Gulfport: Helping Businesses, Helping People

Jax Taylor, owner of Jax In And Out, Neighborhood Café located at 4928 Gulfport Blvd. S., is one of several local business owners helping others during the COVID-19 pandemic. During open hours, she has a free pantry, lower left, where people can donate what they can and others can take what they need. In addition, she is offering a free meal to anyone who needs it, no questions asked. “There are so many people in the service industry that haven’t got anything to eat and they don’t have any money until they get their jobs back,” she said. Currently, the café has a limited home-cooked style menu based on food availability and it is open seven days a week from 10 a.m. to 2 p.m. For more information, visit facebook.com/Jax-In-And-Out-184490384927265. Photo by Debbie Wolfe. 

Gulfport has a history of being a tight knit, community-strong city. This past week, many uncertainties have befallen the residents and businesses that keep Gulfport alive and, well, weird. 

However, the COVID-19 pandemic hasn’t stopped Gulfport from asking, “How can we help?” 

Initially, the concern came from the Gulfport Merchant’s Chamber: How will Gulfport businesses stay afloat during this pandemic?

But from the beginning, businesses weren’t looking inward. They were looking outward, asking, “What can Gulfport businesses do for the people of Gulfport?”

On Friday, March 13 at 7 p.m. Pinellas County declared a Local State of Emergency. 

By the morning of Monday, March 16, owner of Sumitra, Maurice Loeb, and Founder & Creative Director of Carroway and Rose, James Briggs were contacting local grocery chains to figure out a way to bring supplies to seniors and keep the elderly out of highly populated shopping centers and in relative safety.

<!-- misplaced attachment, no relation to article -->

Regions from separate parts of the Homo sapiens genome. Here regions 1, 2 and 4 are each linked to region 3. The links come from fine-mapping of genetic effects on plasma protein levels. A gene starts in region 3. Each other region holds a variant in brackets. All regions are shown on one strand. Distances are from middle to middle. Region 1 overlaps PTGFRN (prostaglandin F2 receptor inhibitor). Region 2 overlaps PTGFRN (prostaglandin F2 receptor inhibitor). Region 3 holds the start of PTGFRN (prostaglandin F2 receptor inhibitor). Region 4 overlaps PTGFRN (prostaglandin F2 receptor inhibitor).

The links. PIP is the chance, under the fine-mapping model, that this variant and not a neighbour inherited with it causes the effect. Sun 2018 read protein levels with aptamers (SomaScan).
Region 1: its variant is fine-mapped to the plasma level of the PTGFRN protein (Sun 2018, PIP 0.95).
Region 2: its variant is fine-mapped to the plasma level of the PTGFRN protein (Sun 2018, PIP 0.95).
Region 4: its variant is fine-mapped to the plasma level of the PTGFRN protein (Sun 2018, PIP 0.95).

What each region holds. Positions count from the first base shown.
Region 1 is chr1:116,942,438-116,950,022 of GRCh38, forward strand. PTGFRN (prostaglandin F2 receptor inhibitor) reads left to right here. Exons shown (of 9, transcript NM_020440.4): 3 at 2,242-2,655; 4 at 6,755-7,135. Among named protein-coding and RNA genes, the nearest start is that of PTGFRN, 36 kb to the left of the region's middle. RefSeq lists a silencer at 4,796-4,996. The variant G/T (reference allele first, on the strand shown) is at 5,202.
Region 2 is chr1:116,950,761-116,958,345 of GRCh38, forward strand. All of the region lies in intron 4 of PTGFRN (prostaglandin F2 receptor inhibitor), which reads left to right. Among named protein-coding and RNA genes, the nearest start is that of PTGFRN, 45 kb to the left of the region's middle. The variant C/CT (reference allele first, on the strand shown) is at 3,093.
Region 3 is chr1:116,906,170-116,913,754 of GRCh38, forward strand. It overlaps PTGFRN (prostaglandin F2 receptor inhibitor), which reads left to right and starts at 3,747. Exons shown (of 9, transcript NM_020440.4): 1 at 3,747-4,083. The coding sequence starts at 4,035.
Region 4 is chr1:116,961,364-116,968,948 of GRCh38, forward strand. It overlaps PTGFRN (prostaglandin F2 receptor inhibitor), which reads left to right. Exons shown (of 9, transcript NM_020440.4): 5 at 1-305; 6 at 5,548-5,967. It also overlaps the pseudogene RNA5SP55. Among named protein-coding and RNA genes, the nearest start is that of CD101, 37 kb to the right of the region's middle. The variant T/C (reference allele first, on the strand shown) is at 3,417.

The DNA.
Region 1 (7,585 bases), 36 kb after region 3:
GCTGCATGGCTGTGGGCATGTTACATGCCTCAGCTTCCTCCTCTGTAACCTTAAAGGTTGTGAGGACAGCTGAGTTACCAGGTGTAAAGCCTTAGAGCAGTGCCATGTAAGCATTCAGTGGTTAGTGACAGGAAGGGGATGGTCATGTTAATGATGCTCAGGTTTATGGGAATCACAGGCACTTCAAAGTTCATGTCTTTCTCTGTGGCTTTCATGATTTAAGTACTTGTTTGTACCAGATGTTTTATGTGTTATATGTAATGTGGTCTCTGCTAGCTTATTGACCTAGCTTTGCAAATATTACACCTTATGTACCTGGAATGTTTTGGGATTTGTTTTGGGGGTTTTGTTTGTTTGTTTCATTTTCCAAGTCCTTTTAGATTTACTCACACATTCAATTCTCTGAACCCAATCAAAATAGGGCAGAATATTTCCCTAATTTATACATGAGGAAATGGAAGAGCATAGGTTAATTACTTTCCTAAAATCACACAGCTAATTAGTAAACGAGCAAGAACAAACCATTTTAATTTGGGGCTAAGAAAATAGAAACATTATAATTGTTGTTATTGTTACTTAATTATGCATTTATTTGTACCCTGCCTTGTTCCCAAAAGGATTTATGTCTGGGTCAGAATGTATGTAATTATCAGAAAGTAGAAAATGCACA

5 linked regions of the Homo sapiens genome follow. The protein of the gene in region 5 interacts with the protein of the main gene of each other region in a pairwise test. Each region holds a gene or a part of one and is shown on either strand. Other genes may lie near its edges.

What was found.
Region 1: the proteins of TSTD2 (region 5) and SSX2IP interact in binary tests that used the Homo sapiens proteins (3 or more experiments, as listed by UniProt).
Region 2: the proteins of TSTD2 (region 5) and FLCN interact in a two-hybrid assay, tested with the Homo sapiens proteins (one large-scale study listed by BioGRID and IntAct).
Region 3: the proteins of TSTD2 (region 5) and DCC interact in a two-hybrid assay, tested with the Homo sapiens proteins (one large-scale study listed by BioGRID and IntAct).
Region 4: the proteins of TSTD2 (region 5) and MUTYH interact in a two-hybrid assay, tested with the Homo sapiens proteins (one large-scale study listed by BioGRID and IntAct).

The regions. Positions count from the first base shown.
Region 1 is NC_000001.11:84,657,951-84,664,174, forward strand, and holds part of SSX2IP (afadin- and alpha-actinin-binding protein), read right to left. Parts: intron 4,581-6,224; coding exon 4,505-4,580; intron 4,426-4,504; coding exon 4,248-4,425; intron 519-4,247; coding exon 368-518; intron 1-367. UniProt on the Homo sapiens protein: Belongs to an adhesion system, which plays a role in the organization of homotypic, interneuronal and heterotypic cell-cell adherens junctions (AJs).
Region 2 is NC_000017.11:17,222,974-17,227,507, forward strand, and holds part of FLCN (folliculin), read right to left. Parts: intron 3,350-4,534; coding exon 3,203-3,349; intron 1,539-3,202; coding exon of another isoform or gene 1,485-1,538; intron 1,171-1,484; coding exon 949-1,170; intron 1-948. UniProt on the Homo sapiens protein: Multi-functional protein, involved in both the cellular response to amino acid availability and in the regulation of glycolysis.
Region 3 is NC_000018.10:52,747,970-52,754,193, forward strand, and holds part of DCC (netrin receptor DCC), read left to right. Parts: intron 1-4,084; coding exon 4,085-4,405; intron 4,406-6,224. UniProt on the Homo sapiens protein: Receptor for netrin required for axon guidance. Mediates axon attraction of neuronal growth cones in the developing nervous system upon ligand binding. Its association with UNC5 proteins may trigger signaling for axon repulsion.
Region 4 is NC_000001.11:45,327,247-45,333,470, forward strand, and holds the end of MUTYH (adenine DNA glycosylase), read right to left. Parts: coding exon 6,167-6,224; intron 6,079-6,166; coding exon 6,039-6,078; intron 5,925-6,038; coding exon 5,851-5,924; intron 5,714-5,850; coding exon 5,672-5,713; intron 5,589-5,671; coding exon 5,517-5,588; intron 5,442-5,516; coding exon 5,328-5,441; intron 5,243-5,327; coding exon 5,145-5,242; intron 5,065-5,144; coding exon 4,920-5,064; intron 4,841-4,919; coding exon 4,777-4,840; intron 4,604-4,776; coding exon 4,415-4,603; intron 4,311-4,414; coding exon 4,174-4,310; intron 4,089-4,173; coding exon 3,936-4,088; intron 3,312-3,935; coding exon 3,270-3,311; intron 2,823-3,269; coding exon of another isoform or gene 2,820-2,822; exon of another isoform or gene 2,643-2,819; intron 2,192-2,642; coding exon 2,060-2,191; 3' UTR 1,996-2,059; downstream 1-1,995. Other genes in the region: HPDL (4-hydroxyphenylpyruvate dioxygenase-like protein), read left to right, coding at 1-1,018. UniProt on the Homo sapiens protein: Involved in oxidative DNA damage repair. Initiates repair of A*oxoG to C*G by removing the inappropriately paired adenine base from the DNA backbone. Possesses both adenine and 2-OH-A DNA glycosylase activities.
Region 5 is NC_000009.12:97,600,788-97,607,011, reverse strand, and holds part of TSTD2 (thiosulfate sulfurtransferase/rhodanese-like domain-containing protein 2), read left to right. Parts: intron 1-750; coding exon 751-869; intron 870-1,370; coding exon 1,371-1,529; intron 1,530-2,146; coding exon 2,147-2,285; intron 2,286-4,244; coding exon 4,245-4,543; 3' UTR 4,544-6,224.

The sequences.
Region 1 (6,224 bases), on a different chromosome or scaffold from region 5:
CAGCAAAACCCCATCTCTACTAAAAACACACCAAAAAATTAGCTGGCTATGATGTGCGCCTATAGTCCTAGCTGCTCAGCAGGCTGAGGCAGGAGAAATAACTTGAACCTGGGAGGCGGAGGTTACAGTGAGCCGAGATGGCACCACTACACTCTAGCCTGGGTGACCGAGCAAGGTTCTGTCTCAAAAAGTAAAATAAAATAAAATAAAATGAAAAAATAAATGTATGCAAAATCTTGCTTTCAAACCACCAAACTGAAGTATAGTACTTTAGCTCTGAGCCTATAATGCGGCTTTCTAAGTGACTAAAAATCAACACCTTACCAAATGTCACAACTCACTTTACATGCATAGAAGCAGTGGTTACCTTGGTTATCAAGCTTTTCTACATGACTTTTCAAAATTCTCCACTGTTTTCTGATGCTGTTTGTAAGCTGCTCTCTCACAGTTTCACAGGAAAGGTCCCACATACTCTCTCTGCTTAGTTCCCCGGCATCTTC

Pia’s Trattoria took another approach. 

“We would like to support our Gulfport residents, 65 and older, in these challenging times of social distancing. We know many of you rather don’t go to the grocery store now and probably shouldn’t. To avoid this, you are welcome to pick up a pasta dish for two at no cost between 11 am and 4 pm. Please just call 727-327-2190, leave your name and we bring it outside to your car or in person to pick up. Stay safe and keep smiling,”

That was the announcement on Pia’s Trattoria’s Facebook page on Wednesday, March 18. In just one day, it was reported that over 150 meals were provided to senior residents. 

By Thursday, March 19 more businesses offered more than anyone expected. 

“If you are in need of a hot meal, I would gladly give you something to eat, no questions asked. Spread the love … not the virus,” offered Jax Taylor of Jax In and Out. 

On Friday, March 20, John Riesebeck, owner of Smokin’ J’s Real Texas BBQ – a business owner with a long history of helping communities in times of hardship – began to provide free bagged lunches for children, via a drive-thru setup on the property of Smokin’ J’s, no questions asked.

“This is an incredibly tough time for our small local businesses,” said founder of LocalShops1, Ester Venouziou. “And I’m inspired seeing so many put people over profits, once again, as they typically do in time of crisis as well as in the good times. And now during this world pandemic, at a time when many local businesses themselves are barely scraping by, they are choosing to help the community.” 

However, businesses are not alone. The Gulfport Merchant’s Chamber (GMC) is looking to help businesses now and when the dust finally settles. 

“Our message from the chamber to the other businesses, over the next couple of weeks, is that we need to be creative on how we are doing business,” said President Barbara Banno. “It’s a moving target; anytime businesses shift, the state makes a new ruling and that’s what’s making things difficult.”

The GMC says they’re in it for the long haul. 

“Over the next couple of weeks, the chamber board is going to stay focused on what businesses can do currently and any time there is news we’ll push that out via email and Facebook,” said Banno. After this crisis passes, Banno says the GMC will “figure out how to get the people back into town and back into our small businesses.”

“Once the pandemic is over and we start getting life into our new-normal, I hope the community remembers these and so many others who are helping,” said Venouziou. “And in turn, help them rebuild their businesses and their lives.”

In the meantime, Venouziou has also offered some ideas on the LocalShops1 Facebook page of how residents can help local business, while still observing smart social distancing rules. Ideas include ordering online from a local business, getting take-out from local restaurants, and buying gift cards for later use. 

“If they don’t sell them online,” LocalShops1 posted, “call the business. They most likely can do it over the phone.”

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